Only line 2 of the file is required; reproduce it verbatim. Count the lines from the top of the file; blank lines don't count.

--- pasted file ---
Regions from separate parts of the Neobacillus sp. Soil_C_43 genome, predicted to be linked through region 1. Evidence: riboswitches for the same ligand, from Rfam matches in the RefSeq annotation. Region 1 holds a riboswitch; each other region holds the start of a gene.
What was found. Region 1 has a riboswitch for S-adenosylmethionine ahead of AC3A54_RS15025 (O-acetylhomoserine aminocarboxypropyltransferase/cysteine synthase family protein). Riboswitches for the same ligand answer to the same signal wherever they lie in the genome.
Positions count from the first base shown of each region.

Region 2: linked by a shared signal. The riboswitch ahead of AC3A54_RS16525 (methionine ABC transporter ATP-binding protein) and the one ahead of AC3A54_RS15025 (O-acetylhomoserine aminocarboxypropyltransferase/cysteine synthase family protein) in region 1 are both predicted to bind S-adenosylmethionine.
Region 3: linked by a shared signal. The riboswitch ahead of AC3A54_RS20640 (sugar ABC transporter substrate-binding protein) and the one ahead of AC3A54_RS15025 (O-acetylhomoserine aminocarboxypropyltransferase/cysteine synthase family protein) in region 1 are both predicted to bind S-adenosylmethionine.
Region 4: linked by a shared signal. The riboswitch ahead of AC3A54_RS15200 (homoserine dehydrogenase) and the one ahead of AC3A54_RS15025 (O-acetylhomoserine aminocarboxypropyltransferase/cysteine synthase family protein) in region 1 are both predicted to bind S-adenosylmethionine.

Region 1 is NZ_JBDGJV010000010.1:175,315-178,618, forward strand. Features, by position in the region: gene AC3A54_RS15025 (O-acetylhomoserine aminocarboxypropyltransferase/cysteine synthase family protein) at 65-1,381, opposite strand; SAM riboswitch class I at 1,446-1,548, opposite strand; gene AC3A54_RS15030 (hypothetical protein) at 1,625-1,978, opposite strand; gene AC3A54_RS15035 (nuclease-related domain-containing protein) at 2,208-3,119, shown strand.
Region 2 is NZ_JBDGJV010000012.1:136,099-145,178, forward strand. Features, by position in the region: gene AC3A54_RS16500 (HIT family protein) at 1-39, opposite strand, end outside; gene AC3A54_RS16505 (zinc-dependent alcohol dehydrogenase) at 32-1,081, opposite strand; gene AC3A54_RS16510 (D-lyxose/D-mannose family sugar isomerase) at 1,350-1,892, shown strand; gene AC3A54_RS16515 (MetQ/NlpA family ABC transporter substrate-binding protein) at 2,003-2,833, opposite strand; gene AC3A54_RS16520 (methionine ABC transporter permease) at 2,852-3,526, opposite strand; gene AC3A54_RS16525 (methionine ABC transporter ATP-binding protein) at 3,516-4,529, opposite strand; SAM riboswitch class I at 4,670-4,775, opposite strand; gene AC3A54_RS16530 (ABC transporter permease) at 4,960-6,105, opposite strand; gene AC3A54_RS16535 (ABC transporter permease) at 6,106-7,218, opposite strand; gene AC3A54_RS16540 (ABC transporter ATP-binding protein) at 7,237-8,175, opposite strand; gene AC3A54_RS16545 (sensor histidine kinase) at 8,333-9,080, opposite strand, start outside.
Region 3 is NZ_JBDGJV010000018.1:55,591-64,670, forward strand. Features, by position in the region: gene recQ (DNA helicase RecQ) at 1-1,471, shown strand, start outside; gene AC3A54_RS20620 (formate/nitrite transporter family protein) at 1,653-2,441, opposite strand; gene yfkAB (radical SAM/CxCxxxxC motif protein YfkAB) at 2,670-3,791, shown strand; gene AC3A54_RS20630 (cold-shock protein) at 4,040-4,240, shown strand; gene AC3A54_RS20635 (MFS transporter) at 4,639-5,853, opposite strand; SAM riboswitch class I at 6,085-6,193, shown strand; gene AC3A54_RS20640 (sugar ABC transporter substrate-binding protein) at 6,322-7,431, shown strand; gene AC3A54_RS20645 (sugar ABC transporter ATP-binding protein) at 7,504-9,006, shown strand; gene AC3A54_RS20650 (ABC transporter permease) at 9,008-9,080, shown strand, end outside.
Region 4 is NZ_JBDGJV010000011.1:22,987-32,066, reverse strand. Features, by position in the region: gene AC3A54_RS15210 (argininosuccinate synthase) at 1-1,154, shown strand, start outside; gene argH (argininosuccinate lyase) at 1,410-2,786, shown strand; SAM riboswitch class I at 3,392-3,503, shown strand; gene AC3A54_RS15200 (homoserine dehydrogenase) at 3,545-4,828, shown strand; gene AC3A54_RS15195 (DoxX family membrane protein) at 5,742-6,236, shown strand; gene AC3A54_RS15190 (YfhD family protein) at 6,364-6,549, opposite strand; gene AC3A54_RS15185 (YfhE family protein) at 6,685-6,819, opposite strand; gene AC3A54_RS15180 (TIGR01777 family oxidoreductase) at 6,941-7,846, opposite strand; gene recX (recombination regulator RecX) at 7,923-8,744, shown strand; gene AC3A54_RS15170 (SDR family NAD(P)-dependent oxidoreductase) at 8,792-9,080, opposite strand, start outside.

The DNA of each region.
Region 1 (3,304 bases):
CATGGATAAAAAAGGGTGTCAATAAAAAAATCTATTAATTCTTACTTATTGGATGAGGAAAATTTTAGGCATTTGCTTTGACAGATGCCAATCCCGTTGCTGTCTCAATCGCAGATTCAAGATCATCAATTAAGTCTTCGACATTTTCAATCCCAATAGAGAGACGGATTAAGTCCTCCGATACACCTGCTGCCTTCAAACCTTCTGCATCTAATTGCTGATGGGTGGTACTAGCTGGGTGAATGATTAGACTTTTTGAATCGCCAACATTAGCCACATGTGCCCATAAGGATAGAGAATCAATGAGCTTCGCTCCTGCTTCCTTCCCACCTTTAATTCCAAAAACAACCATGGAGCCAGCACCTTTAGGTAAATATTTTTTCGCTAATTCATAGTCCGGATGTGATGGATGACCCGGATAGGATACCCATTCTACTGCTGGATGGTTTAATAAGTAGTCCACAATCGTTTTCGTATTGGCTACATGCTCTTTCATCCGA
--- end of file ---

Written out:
What was found. Region 1 has a riboswitch for S-adenosylmethionine ahead of AC3A54_RS15025 (O-acetylhomoserine aminocarboxypropyltransferase/cysteine synthase family protein). Riboswitches for the same ligand answer to the same signal wherever they lie in the genome.